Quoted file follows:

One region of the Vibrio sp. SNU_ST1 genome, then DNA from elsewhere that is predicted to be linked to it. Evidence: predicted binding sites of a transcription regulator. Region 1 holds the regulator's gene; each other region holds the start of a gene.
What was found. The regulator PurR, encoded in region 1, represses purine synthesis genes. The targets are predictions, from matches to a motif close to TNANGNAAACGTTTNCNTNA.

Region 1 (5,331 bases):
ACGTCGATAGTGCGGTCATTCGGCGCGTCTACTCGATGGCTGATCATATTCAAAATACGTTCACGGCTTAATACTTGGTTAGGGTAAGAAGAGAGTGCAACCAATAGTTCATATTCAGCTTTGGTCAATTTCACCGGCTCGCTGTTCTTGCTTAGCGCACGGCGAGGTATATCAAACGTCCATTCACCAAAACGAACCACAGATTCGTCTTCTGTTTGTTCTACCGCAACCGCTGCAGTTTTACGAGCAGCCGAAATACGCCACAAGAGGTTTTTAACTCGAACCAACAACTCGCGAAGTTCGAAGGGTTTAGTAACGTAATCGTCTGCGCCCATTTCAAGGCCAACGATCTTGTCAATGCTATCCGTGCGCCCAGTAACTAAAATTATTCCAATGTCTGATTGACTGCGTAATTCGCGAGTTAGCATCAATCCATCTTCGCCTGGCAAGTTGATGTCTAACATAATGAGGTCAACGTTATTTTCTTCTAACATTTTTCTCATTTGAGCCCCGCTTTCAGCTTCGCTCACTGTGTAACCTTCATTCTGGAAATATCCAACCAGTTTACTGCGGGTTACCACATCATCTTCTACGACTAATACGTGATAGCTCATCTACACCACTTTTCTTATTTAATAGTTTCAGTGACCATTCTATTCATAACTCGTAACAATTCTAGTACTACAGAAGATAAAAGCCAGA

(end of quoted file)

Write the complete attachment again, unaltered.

One region of the Vibrio sp. SNU_ST1 genome, then DNA from elsewhere that is predicted to be linked to it. Evidence: predicted binding sites of a transcription regulator. Region 1 holds the regulator's gene; each other region holds the start of a gene.
What was found. The regulator PurR, encoded in region 1, represses purine synthesis genes. The targets are predictions, from matches to a motif close to TNANGNAAACGTTTNCNTNA.

Region 1 (5,331 bases):
ACGTCGATAGTGCGGTCATTCGGCGCGTCTACTCGATGGCTGATCATATTCAAAATACGTTCACGGCTTAATACTTGGTTAGGGTAAGAAGAGAGTGCAACCAATAGTTCATATTCAGCTTTGGTCAATTTCACCGGCTCGCTGTTCTTGCTTAGCGCACGGCGAGGTATATCAAACGTCCATTCACCAAAACGAACCACAGATTCGTCTTCTGTTTGTTCTACCGCAACCGCTGCAGTTTTACGAGCAGCCGAAATACGCCACAAGAGGTTTTTAACTCGAACCAACAACTCGCGAAGTTCGAAGGGTTTAGTAACGTAATCGTCTGCGCCCATTTCAAGGCCAACGATCTTGTCAATGCTATCCGTGCGCCCAGTAACTAAAATTATTCCAATGTCTGATTGACTGCGTAATTCGCGAGTTAGCATCAATCCATCTTCGCCTGGCAAGTTGATGTCTAACATAATGAGGTCAACGTTATTTTCTTCTAACATTTTTCTCATTTGAGCCCCGCTTTCAGCTTCGCTCACTGTGTAACCTTCATTCTGGAAATATCCAACCAGTTTACTGCGGGTTACCACATCATCTTCTACGACTAATACGTGATAGCTCATCTACACCACTTTTCTTATTTAATAGTTTCAGTGACCATTCTATTCATAACTCGTAACAATTCTAGTACTACAGAAGATAAAAGCCAGA